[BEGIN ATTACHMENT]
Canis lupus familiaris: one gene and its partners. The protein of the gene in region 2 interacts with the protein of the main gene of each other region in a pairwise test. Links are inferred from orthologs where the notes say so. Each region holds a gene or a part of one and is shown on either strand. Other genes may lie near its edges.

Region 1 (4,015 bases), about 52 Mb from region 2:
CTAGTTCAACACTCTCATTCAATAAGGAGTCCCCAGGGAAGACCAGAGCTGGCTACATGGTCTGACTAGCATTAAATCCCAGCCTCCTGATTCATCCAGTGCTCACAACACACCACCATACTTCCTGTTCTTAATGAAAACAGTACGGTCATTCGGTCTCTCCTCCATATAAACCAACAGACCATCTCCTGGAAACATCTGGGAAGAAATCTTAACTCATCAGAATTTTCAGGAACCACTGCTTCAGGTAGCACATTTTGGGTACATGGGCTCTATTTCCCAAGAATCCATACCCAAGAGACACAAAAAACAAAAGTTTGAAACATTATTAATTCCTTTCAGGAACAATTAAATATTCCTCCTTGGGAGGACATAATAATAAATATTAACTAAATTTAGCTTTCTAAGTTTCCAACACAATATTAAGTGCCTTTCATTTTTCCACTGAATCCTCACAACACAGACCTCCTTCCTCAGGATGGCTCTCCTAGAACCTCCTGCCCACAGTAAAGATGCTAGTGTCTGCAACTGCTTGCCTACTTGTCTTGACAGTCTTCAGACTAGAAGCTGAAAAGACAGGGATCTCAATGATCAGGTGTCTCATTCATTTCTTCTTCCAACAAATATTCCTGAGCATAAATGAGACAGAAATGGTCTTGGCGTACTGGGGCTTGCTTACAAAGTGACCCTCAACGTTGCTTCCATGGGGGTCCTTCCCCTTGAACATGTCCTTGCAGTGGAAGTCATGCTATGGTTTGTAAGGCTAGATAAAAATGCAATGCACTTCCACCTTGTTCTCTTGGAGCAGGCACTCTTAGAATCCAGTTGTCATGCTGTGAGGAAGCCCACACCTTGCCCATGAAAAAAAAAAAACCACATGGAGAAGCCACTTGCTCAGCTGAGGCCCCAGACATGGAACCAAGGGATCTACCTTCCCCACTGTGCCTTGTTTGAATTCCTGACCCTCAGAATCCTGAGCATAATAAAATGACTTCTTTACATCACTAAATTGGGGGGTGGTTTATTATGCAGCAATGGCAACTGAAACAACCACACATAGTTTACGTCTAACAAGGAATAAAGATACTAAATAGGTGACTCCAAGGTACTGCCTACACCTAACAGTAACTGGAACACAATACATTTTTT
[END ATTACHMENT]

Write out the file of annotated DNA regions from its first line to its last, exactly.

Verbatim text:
Canis lupus familiaris: one gene and its partners. The protein of the gene in region 2 interacts with the protein of the main gene of each other region in a pairwise test. Links are inferred from orthologs where the notes say so. Each region holds a gene or a part of one and is shown on either strand. Other genes may lie near its edges.

Region 1 (4,015 bases), about 52 Mb from region 2:
CTAGTTCAACACTCTCATTCAATAAGGAGTCCCCAGGGAAGACCAGAGCTGGCTACATGGTCTGACTAGCATTAAATCCCAGCCTCCTGATTCATCCAGTGCTCACAACACACCACCATACTTCCTGTTCTTAATGAAAACAGTACGGTCATTCGGTCTCTCCTCCATATAAACCAACAGACCATCTCCTGGAAACATCTGGGAAGAAATCTTAACTCATCAGAATTTTCAGGAACCACTGCTTCAGGTAGCACATTTTGGGTACATGGGCTCTATTTCCCAAGAATCCATACCCAAGAGACACAAAAAACAAAAGTTTGAAACATTATTAATTCCTTTCAGGAACAATTAAATATTCCTCCTTGGGAGGACATAATAATAAATATTAACTAAATTTAGCTTTCTAAGTTTCCAACACAATATTAAGTGCCTTTCATTTTTCCACTGAATCCTCACAACACAGACCTCCTTCCTCAGGATGGCTCTCCTAGAACCTCCTGCCCACAGTAAAGATGCTAGTGTCTGCAACTGCTTGCCTACTTGTCTTGACAGTCTTCAGACTAGAAGCTGAAAAGACAGGGATCTCAATGATCAGGTGTCTCATTCATTTCTTCTTCCAACAAATATTCCTGAGCATAAATGAGACAGAAATGGTCTTGGCGTACTGGGGCTTGCTTACAAAGTGACCCTCAACGTTGCTTCCATGGGGGTCCTTCCCCTTGAACATGTCCTTGCAGTGGAAGTCATGCTATGGTTTGTAAGGCTAGATAAAAATGCAATGCACTTCCACCTTGTTCTCTTGGAGCAGGCACTCTTAGAATCCAGTTGTCATGCTGTGAGGAAGCCCACACCTTGCCCATGAAAAAAAAAAAACCACATGGAGAAGCCACTTGCTCAGCTGAGGCCCCAGACATGGAACCAAGGGATCTACCTTCCCCACTGTGCCTTGTTTGAATTCCTGACCCTCAGAATCCTGAGCATAATAAAATGACTTCTTTACATCACTAAATTGGGGGGTGGTTTATTATGCAGCAATGGCAACTGAAACAACCACACATAGTTTACGTCTAACAAGGAATAAAGATACTAAATAGGTGACTCCAAGGTACTGCCTACACCTAACAGTAACTGGAACACAATACATTTTTT